It was also our observation that this order of things journalistic suited a lot of reporters who either couldn’t get good sources or didn’t want the stress of being first on stuff. It was enough that, like the Keefe story, they’d get the goods eventually and most fans would not care who was first. So long as you had a take. So be it.

Some resentful types took potshots at our work if it upset their pals in the dressing room or the management suite. On the Stephen Ames/ Tiger Woods story in 2001, we had the late Pat Marsden tell us on air that we’d done a great job on Ames’ criticisms of Tiger. Only to hear him lambaste us— again on FAN 590— only minutes later as we listened driving home from the studio. But we digress.

Many reporters are complacent in playing the game, so long as their bosses didn’t enquire why they are getting scooped all the time by the same few rivals. With the death of daily newspapers that doesn’t happen much any longer. (Many editors today may only see stories when publication brings a libel notice.) For them a salty take is good enough.

The scoop business is also affected by the multiple roles now demanded of sports media types. In addition to their “day job” on a beat they also have to supply digital content and talk-back hits to the Mother Ship. Most also are feeding a weekly podcast, dictating time on air rather than time working the phone. There are only so many hours in a day to chase a story.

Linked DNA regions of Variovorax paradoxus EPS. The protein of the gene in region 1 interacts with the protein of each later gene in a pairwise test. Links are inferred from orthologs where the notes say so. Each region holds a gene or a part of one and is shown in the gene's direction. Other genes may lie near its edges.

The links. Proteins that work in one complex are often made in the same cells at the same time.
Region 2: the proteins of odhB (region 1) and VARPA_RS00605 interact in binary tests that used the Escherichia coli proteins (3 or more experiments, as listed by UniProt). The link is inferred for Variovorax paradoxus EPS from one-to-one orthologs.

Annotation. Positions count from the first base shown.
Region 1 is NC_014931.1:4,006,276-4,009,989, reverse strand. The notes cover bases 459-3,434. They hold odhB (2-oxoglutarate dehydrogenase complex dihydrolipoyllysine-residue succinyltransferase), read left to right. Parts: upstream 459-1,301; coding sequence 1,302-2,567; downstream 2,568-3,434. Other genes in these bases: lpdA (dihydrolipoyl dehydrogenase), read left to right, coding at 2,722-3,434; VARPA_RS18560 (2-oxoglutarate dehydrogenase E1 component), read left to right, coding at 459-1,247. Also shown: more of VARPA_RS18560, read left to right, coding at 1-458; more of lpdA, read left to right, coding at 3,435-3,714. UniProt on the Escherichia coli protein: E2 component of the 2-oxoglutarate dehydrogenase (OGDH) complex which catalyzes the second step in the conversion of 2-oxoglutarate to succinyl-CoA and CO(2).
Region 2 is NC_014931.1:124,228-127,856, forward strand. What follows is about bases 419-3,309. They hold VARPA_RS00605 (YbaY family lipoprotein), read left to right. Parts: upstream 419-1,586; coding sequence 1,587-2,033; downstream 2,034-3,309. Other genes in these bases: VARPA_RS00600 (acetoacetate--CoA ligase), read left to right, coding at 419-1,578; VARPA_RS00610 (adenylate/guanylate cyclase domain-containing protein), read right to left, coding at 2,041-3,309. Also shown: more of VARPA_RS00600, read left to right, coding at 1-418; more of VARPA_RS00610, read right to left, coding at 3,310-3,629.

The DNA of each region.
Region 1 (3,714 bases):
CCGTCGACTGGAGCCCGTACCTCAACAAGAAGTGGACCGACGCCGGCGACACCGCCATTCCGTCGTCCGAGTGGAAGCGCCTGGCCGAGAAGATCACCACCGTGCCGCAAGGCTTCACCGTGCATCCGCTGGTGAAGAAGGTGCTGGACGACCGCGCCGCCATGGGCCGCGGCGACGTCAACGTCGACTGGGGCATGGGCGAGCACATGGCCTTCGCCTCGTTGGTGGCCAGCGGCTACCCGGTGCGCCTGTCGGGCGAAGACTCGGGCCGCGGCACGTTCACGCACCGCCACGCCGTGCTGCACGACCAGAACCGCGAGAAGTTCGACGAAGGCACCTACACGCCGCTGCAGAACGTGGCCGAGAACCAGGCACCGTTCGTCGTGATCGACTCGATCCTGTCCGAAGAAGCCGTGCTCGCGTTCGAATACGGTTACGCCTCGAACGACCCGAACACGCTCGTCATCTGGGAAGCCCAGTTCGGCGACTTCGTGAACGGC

Better to play the Breaking News waiting game.

Bruce Dowbiggin @dowbboy is the publisher of Not The Public Broadcaster  A two-time winner of the Gemini Award as Canada’s top television sports broadcaster, he’s a regular contributor to Sirius XM Canada Talks Ch. 167. Now for pre-order, new from the team of Evan & Bruce Dowbiggin . Deal With It: The Trades That Stunned The NHL & Changed Hockey. From Espo to Boston in 1967 to Gretz in L.A. in 1988 to Patrick Roy leaving Montreal in 1995, the stories behind the story. Launching in paperback and Kindle on #Amazon this week. Destined to be a hockey best seller. https://www.amazon.ca/Deal-Trades-Stunned-Changed-Hockey-ebook/dp/B0D236NB35/

Bruce Dowbiggin

The Debt Pipeline: Canada Is Drowning In Debt

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“How did you go bankrupt?” Bill asked.